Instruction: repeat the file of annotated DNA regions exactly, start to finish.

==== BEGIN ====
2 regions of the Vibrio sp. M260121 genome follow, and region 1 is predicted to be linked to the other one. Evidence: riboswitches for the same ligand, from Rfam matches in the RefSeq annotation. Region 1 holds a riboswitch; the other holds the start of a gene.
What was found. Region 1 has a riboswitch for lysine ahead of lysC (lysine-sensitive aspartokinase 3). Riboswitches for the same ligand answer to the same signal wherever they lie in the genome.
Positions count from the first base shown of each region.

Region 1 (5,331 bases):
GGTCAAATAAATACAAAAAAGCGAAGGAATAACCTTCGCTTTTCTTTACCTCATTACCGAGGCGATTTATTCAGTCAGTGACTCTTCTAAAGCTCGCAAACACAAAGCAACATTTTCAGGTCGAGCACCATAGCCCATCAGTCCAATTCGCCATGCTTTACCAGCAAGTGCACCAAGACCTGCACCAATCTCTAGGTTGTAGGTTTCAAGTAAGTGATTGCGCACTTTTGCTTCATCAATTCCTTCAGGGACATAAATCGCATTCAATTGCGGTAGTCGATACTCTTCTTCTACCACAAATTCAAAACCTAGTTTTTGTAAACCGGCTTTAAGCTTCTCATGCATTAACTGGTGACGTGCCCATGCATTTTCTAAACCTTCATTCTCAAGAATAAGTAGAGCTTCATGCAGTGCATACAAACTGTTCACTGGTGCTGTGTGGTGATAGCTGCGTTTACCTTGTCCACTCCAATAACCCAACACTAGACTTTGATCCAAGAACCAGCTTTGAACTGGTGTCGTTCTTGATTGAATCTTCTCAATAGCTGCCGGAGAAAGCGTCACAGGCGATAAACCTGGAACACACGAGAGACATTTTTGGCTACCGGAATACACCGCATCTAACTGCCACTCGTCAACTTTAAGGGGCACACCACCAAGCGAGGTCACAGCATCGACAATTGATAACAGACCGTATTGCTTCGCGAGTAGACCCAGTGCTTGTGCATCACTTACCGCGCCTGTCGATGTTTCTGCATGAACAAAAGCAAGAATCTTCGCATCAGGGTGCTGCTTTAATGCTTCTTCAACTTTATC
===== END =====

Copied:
2 regions of the Vibrio sp. M260121 genome follow, and region 1 is predicted to be linked to the other one. Evidence: riboswitches for the same ligand, from Rfam matches in the RefSeq annotation. Region 1 holds a riboswitch; the other holds the start of a gene.
What was found. Region 1 has a riboswitch for lysine ahead of lysC (lysine-sensitive aspartokinase 3). Riboswitches for the same ligand answer to the same signal wherever they lie in the genome.
Positions count from the first base shown of each region.

Region 1 (5,331 bases):
GGTCAAATAAATACAAAAAAGCGAAGGAATAACCTTCGCTTTTCTTTACCTCATTACCGAGGCGATTTATTCAGTCAGTGACTCTTCTAAAGCTCGCAAACACAAAGCAACATTTTCAGGTCGAGCACCATAGCCCATCAGTCCAATTCGCCATGCTTTACCAGCAAGTGCACCAAGACCTGCACCAATCTCTAGGTTGTAGGTTTCAAGTAAGTGATTGCGCACTTTTGCTTCATCAATTCCTTCAGGGACATAAATCGCATTCAATTGCGGTAGTCGATACTCTTCTTCTACCACAAATTCAAAACCTAGTTTTTGTAAACCGGCTTTAAGCTTCTCATGCATTAACTGGTGACGTGCCCATGCATTTTCTAAACCTTCATTCTCAAGAATAAGTAGAGCTTCATGCAGTGCATACAAACTGTTCACTGGTGCTGTGTGGTGATAGCTGCGTTTACCTTGTCCACTCCAATAACCCAACACTAGACTTTGATCCAAGAACCAGCTTTGAACTGGTGTCGTTCTTGATTGAATCTTCTCAATAGCTGCCGGAGAAAGCGTCACAGGCGATAAACCTGGAACACACGAGAGACATTTTTGGCTACCGGAATACACCGCATCTAACTGCCACTCGTCAACTTTAAGGGGCACACCACCAAGCGAGGTCACAGCATCGACAATTGATAACAGACCGTATTGCTTCGCGAGTAGACCCAGTGCTTGTGCATCACTTACCGCGCCTGTCGATGTTTCTGCATGAACAAAAGCAAGAATCTTCGCATCAGGGTGCTGCTTTAATGCTTCTTCAACTTTATC